Parents in two-home families often wonder what works best for kids: should the parent coming on duty pick up the children? Or, should the parent on duty drop the children off to their co-parent?
Since parenting plans often require that transportation arrangements be specified, we suggest that the current residential parent drop off to the receiving parent.
So if Mom has the kids, she should pack them up and take them to Dad’s when it’s his turn, instead of him coming and waiting for them to be ready.
If we look at transition from the children’s perspective, having Mom or Dad arrive in the driveway to “take you away” from their current comfort zone is often difficult. If children dawdle and resist transition, the parent waiting in the driveway or doorstep and the parent in the home may feel increasing stress, which gets telegraphed to the children.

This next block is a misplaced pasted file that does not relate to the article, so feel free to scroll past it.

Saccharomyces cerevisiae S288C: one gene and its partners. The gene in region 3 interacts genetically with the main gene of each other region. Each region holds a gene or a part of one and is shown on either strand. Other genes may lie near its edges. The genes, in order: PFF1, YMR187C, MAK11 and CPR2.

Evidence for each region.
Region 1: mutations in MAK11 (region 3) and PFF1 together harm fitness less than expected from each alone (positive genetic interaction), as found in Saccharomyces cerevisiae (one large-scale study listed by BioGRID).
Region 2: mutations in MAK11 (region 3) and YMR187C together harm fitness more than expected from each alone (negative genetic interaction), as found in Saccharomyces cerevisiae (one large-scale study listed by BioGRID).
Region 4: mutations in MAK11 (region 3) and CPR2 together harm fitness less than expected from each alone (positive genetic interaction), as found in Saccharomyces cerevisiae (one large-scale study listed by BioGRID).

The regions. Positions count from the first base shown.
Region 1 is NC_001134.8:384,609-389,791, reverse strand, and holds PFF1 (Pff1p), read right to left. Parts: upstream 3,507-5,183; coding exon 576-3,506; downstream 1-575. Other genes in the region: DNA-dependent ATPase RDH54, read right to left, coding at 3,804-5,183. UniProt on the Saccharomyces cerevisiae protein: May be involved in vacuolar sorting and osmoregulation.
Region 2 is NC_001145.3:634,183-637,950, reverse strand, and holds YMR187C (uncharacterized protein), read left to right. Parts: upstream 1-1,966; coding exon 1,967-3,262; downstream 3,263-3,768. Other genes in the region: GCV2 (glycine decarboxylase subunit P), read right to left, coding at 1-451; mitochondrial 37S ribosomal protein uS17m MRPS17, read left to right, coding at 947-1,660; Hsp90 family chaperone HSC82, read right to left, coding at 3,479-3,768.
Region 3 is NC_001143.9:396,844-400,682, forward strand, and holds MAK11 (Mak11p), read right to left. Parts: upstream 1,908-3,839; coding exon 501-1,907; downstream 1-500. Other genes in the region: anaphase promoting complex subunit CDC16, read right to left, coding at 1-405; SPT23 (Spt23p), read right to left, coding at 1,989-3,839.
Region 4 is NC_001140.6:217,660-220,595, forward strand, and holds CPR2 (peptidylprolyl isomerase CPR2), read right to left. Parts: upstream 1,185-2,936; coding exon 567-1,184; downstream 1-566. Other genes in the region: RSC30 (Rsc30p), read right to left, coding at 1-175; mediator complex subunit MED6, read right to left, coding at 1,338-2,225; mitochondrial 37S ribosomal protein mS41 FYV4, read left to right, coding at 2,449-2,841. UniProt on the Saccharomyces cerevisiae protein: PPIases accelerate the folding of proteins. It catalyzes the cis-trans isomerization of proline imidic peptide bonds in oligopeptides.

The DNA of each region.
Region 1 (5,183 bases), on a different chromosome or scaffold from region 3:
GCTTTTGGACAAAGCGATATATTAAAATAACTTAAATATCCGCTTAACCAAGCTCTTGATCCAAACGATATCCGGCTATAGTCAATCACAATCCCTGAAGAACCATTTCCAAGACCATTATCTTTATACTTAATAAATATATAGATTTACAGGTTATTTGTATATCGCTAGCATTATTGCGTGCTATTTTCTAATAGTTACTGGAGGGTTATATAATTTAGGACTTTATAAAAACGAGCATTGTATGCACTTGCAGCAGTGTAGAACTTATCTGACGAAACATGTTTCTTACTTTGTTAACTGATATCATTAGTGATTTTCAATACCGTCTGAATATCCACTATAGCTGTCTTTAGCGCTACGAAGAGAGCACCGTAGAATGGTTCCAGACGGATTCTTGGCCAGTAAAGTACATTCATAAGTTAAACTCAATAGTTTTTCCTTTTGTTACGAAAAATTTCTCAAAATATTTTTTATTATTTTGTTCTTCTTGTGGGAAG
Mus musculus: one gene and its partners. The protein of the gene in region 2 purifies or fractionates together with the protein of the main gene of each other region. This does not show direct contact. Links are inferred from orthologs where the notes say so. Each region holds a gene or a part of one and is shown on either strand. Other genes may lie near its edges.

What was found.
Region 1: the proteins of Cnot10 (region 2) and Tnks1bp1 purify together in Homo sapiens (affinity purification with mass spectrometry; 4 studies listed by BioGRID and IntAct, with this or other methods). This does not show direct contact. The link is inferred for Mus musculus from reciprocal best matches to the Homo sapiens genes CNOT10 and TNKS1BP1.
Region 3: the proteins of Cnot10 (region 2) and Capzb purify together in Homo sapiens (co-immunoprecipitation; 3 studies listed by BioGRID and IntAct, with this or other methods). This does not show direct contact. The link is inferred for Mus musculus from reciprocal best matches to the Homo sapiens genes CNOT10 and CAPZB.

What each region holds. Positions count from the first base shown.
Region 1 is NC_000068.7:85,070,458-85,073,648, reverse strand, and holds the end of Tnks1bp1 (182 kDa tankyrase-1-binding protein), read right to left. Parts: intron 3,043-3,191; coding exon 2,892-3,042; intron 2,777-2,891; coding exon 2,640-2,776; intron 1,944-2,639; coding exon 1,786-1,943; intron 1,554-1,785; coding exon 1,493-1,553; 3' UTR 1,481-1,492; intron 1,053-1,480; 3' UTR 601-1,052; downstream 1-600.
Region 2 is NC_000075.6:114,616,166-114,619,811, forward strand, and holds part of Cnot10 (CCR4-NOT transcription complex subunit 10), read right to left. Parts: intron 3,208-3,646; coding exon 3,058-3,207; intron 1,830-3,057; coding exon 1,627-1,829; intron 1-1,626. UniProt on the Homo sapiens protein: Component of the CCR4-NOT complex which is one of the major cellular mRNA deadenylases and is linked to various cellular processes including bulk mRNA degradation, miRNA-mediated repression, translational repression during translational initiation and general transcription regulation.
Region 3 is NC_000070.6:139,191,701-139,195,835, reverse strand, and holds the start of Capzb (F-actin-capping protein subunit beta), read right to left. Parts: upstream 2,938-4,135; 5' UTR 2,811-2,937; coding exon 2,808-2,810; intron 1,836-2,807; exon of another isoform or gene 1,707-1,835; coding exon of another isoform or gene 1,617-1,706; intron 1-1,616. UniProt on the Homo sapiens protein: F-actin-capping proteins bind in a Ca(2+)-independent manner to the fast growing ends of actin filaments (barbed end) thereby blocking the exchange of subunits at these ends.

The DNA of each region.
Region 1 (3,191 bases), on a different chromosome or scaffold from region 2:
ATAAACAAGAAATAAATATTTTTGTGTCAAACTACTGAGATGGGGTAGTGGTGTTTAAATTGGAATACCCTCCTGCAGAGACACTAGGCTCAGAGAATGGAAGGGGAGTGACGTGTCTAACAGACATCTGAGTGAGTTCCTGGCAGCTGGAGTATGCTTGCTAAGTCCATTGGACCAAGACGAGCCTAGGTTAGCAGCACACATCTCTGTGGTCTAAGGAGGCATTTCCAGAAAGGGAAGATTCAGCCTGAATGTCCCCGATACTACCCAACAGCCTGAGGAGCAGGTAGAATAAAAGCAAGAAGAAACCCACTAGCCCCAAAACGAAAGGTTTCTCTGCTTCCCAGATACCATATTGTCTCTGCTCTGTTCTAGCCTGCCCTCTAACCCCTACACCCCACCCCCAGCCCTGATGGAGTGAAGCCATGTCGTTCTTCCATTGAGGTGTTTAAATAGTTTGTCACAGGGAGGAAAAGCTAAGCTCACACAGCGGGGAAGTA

When the duty parent works with the children to pack their things, prepare for the transition, get into the car together, and facilitates the transition to the children’s co-parent, the children often feel more supported by both parents. The receiving parent can be truly ready to receive he children, whether that’s with ample time to help them place their things in their rooms, or to sit down to a meal together.
Transitions are stressful for kids under the best of circumstances. Allowing a half hour or so for the adjustment from one home to another is common and needed. Plan to receive your children with nothing else to do but to help them resettle into your home.
Giving them time to arrive: body, mind and spirit, is part of your job as a parent.
Once children are comfortable in their two-home family and both homes are fairly stable, parents will often do whatever makes sense and is easiest. Great! No worries. Just know that when children are struggling with leaving one parent, that parent can help the child transition by walking from start to finish through the transition with lots of support and love as they hand off to their co-parent.